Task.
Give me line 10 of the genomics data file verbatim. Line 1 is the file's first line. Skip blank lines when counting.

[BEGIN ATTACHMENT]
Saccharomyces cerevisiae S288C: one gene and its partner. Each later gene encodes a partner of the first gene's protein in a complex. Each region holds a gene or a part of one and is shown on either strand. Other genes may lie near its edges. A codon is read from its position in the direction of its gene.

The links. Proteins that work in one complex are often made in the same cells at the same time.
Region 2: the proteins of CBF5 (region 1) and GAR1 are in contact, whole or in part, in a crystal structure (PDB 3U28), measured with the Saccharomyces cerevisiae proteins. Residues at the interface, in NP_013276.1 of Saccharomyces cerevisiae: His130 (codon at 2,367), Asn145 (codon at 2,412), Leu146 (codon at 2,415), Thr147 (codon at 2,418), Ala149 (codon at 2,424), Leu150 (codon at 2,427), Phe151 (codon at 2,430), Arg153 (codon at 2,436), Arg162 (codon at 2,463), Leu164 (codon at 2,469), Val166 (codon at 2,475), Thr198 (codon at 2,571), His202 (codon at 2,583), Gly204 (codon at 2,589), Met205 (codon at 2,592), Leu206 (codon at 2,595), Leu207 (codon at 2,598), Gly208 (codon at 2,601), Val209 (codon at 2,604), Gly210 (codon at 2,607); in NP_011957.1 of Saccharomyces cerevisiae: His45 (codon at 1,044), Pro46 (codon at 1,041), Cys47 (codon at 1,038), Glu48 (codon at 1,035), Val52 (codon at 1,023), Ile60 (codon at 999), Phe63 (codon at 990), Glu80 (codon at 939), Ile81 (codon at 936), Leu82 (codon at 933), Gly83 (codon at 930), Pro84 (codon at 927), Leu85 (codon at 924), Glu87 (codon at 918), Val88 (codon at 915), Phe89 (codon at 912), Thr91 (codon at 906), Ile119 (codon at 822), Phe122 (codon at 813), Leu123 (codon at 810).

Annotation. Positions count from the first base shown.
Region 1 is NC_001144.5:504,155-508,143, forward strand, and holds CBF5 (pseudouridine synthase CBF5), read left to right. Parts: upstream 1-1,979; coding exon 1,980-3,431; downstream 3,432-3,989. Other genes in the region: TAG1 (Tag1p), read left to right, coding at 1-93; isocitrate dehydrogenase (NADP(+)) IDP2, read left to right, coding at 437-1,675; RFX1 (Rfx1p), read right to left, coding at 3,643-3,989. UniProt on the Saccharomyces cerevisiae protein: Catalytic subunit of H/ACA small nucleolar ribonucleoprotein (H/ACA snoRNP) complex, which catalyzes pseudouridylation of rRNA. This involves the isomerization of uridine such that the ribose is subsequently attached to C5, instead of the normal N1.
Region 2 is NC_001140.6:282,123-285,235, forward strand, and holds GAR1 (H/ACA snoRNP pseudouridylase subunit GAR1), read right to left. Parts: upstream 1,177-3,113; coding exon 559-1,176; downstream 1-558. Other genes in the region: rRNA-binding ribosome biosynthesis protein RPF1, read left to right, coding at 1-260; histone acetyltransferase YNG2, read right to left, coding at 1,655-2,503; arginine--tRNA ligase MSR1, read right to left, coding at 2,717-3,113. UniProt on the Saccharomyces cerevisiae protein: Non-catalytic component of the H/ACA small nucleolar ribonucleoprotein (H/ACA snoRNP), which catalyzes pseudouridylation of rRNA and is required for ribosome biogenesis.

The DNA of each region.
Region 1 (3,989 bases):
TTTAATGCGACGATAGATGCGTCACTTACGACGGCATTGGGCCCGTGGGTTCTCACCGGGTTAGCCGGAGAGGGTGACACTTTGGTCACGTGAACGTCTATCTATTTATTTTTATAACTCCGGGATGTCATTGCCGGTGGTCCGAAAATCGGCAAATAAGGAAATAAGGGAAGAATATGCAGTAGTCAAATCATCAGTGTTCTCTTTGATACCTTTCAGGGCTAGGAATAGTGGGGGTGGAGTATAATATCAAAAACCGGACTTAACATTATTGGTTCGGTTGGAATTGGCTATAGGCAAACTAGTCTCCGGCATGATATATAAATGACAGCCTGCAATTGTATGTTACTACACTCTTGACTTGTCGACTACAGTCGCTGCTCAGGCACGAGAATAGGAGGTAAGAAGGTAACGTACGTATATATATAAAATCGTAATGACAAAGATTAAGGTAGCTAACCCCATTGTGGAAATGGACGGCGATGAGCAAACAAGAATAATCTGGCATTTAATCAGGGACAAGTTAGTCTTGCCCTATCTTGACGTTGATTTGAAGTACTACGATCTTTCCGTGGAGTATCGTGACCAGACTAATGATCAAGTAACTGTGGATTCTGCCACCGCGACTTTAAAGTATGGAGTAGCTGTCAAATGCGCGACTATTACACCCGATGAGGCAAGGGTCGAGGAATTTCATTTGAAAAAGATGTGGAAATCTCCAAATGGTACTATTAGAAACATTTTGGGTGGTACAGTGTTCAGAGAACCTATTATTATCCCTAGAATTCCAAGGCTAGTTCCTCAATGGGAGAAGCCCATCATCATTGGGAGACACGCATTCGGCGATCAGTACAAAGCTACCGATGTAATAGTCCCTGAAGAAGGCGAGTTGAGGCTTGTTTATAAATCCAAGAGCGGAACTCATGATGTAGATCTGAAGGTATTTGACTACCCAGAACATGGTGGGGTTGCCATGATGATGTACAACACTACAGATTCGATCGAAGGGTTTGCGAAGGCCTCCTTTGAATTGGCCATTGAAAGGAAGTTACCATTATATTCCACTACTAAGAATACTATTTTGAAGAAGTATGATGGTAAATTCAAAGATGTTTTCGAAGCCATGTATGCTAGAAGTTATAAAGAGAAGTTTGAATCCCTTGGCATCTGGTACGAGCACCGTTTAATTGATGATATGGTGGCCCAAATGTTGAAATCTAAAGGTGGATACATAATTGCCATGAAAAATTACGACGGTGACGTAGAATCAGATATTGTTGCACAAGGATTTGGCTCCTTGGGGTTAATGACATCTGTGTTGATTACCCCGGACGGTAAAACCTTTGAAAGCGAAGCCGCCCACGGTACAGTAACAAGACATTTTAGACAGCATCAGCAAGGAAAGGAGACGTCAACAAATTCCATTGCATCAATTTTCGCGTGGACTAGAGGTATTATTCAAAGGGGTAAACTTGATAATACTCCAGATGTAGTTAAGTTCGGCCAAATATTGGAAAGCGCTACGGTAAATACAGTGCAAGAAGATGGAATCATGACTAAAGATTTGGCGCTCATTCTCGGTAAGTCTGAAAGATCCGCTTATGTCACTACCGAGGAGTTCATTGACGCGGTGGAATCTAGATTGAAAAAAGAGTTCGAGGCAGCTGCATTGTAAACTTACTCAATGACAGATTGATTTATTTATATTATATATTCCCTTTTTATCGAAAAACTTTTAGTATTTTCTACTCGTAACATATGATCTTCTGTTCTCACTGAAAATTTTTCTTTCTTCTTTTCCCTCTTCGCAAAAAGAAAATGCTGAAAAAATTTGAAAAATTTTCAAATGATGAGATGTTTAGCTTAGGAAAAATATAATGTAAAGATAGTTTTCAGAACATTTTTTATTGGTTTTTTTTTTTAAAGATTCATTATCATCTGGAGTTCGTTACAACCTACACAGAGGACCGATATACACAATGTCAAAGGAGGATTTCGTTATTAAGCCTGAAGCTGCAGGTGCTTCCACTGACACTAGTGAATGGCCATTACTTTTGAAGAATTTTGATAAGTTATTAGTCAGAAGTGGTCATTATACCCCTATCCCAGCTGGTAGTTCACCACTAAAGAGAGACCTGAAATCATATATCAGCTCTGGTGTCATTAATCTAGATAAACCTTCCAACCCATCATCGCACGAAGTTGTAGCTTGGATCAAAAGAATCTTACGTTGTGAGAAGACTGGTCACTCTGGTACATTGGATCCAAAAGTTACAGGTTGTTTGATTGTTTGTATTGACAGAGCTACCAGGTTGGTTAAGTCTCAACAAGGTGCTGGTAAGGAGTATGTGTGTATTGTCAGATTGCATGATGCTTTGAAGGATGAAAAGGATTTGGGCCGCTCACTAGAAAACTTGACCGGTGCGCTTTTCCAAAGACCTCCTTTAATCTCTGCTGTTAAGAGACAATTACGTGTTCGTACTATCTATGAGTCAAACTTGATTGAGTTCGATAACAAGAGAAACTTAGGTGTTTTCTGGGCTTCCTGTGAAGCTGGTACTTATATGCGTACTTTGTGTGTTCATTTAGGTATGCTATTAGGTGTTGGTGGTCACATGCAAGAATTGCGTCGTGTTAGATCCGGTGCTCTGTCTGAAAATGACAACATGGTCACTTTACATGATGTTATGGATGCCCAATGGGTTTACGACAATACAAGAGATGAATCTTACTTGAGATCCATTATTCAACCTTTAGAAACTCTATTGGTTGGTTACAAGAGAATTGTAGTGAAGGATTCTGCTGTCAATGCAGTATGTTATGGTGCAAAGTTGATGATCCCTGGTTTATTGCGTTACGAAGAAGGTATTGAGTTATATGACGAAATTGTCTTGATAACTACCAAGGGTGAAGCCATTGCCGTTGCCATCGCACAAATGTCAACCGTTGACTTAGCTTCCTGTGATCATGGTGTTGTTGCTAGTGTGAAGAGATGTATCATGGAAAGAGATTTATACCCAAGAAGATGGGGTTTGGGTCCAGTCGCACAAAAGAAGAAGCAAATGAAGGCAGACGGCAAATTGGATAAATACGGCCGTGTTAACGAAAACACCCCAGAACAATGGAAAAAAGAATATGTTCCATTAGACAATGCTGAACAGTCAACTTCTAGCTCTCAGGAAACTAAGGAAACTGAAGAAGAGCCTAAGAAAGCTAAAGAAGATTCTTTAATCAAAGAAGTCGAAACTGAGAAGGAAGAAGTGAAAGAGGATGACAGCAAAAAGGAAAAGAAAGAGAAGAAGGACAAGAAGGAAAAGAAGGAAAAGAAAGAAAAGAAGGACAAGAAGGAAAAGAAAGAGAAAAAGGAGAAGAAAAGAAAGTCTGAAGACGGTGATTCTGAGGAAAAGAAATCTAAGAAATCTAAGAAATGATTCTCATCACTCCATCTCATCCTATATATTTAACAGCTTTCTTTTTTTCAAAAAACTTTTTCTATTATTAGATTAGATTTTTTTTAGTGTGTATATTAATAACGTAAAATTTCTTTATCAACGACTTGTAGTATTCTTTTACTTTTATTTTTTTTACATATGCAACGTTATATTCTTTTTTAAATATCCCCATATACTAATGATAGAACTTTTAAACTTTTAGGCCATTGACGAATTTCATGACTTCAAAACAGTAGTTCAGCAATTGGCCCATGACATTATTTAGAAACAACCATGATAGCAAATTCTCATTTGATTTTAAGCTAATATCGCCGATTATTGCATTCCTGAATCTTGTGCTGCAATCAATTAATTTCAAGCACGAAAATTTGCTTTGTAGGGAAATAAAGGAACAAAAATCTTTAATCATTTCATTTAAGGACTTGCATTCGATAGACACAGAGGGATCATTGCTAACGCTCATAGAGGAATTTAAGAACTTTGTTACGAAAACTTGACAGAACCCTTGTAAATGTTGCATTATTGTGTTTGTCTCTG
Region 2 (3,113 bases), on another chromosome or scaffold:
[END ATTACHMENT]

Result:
Region 2 (3,113 bases), on another chromosome or scaffold: